The first two methods pack a CellRenderer into the ComboBox and the clear() method clears all attributes from all CellRenderers.

The following methods:

  comboboxentry.add_attribute(cell, attribute, column)

  comboboxentry.set_attributes(cell, ...)

set attributes for the CellRenderer specified by cell. The add_attribute() method takes a string attribute name (e.g. 'text') and an integer column number of the column in the TreeModel to use to set attribute. The additional arguments to the set_attributes() method are attribute=column pairs (e.g text=1).

16.2.2. ComboBoxEntry Widgets

The ComboBoxEntry widget replaces the Combo widget. It is subclassed from the ComboBox widget and contains a child Entry widget that has its contents set by selecting an item in the dropdown list or by direct text entry either from the keyboard or by pasting from a Clipboard or a selection.

16.2.2.1. Basic ComboBoxEntry Use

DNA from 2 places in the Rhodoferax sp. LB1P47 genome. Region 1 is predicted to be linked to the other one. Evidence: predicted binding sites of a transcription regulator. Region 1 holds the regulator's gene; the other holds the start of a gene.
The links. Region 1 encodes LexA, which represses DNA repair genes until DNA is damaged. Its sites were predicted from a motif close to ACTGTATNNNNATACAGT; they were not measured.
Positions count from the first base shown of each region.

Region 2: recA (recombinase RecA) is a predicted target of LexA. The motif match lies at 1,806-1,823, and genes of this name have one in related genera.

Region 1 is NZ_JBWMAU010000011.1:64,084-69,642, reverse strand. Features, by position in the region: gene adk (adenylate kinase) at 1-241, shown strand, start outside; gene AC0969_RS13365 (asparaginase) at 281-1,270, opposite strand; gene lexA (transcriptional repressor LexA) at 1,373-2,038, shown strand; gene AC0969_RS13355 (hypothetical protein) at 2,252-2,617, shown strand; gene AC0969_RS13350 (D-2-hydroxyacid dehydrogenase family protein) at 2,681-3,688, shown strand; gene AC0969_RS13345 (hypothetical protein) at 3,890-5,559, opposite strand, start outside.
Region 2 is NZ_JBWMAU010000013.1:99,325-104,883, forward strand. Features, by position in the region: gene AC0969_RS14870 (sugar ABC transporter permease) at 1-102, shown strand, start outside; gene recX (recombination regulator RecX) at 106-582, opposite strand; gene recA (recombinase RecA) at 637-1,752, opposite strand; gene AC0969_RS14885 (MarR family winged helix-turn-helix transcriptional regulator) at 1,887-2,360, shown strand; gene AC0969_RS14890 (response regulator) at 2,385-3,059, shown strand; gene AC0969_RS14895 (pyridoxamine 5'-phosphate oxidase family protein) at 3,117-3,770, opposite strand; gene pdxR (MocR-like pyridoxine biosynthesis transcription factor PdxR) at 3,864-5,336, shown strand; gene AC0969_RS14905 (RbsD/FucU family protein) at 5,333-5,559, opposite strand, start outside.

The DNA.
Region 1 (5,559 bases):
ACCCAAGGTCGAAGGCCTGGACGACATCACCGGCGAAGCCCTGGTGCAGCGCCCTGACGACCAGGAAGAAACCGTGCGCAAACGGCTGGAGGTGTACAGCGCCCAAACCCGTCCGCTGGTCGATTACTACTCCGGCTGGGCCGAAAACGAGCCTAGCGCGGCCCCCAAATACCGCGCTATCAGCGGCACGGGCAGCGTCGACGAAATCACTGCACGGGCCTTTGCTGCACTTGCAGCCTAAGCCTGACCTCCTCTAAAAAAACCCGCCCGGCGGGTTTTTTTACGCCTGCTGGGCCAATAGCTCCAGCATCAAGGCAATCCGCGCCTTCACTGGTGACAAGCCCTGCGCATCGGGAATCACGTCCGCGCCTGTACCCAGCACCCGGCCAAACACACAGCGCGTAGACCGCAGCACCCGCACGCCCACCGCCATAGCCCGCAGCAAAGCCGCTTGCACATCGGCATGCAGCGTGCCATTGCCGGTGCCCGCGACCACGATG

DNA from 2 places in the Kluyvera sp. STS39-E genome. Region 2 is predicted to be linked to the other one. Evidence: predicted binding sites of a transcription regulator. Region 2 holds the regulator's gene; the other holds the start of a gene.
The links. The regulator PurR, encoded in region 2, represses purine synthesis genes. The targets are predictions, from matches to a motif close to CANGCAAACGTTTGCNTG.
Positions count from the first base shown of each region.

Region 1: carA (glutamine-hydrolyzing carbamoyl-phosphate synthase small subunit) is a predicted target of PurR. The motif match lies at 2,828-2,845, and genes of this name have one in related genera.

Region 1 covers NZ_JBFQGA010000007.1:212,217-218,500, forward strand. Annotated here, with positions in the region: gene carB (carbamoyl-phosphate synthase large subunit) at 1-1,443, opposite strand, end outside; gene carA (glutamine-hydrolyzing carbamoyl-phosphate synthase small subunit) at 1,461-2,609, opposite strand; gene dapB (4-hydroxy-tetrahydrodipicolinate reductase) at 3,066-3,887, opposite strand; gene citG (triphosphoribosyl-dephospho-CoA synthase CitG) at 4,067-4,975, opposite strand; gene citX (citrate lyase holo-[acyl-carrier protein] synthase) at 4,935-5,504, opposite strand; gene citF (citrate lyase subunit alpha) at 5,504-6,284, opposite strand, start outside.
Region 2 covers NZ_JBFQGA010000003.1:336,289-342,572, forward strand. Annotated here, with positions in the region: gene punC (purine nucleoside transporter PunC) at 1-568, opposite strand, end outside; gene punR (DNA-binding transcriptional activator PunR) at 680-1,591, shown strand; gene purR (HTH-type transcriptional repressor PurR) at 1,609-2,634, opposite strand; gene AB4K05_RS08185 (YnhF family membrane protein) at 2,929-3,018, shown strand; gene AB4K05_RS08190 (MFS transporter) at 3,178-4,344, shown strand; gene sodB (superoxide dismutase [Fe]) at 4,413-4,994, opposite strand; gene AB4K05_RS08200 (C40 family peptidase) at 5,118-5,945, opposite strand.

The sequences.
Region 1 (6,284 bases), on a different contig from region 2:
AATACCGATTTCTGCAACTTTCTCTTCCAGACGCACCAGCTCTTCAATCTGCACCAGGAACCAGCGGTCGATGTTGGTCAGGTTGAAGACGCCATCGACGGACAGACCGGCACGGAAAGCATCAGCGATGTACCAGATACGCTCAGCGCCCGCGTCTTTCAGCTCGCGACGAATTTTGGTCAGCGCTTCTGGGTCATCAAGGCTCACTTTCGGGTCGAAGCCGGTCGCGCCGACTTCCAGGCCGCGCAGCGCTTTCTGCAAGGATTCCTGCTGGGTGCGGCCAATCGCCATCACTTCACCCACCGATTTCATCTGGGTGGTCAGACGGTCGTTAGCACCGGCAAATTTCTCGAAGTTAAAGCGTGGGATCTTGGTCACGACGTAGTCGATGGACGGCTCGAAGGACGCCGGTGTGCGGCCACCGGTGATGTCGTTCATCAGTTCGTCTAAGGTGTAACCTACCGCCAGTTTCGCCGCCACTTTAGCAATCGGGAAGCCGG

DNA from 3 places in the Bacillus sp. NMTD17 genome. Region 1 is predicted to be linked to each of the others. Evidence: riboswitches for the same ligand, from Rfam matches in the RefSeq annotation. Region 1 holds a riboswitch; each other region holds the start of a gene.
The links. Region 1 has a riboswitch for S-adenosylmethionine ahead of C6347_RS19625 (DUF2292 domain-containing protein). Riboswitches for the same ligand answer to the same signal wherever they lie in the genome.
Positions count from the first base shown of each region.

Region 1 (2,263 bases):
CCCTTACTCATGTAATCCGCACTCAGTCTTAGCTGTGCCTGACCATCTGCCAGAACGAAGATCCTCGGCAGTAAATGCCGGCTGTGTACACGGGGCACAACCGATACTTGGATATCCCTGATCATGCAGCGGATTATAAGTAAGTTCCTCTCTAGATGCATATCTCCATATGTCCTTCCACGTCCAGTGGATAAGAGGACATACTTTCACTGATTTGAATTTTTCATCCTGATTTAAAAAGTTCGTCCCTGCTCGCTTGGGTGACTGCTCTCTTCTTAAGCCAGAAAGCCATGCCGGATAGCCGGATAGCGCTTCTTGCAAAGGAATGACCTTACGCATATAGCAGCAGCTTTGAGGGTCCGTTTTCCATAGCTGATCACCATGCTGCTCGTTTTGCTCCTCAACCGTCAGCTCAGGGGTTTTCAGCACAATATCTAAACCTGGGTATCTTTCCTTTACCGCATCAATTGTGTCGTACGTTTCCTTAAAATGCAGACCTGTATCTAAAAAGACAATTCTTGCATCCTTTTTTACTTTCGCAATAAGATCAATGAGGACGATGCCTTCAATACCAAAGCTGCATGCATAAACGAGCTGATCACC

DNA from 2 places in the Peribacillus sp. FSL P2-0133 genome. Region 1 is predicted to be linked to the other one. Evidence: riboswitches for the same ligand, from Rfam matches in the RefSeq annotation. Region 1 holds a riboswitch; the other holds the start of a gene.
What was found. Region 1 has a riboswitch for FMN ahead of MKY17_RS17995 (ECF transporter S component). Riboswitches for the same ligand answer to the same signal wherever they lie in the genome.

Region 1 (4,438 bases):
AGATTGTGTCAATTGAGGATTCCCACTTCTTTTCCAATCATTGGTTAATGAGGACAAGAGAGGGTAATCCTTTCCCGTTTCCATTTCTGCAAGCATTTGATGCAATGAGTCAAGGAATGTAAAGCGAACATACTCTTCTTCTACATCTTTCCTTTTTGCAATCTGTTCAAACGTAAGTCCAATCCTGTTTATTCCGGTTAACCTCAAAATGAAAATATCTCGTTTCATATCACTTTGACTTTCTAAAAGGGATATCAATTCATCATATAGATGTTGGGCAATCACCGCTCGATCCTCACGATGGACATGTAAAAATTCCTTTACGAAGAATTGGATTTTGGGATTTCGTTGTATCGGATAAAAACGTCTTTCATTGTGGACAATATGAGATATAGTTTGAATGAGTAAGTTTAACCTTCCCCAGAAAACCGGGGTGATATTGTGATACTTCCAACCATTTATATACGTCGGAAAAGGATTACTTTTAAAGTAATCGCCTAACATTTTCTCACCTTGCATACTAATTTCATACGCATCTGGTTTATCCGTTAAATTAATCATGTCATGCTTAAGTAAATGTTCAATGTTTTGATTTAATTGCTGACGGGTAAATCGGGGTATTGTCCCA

Like the ComboBox, the ComboBoxEntry can be created using the convenience function:

  comboboxentry = gtk.combo_box_entry_new_text()

The ComboBoxEntry should be populated using the ComboBox convenience methods described in Section 16.2.1.1, “Basic ComboBox Use”.

Since a ComboBoxEntry widget is a Bin widget its child Entry widget is available using the "child" attribute or the get_child() method:

  entry = comboboxentry.child
  entry = comboboxentry.get_child()

You can retrieve the Entry text using its get_text() method.

Like the ComboBox, you can track changes in the active list item by connecting to the "changed" signal. Unfortunately, this doesn't help track changes to the text in the Entry child that are direct entry. When a direct entry is made to the child Entry widget the "changed" signal will be emitted but the index returned by the get_active() method will be -1. To track all changes to the Entry text, you'll have to use the Entry "changed" signal. For example:

  def changed_cb(entry):
      print entry.get_text()

  comboboxentry.child.connect('changed', changed_cb)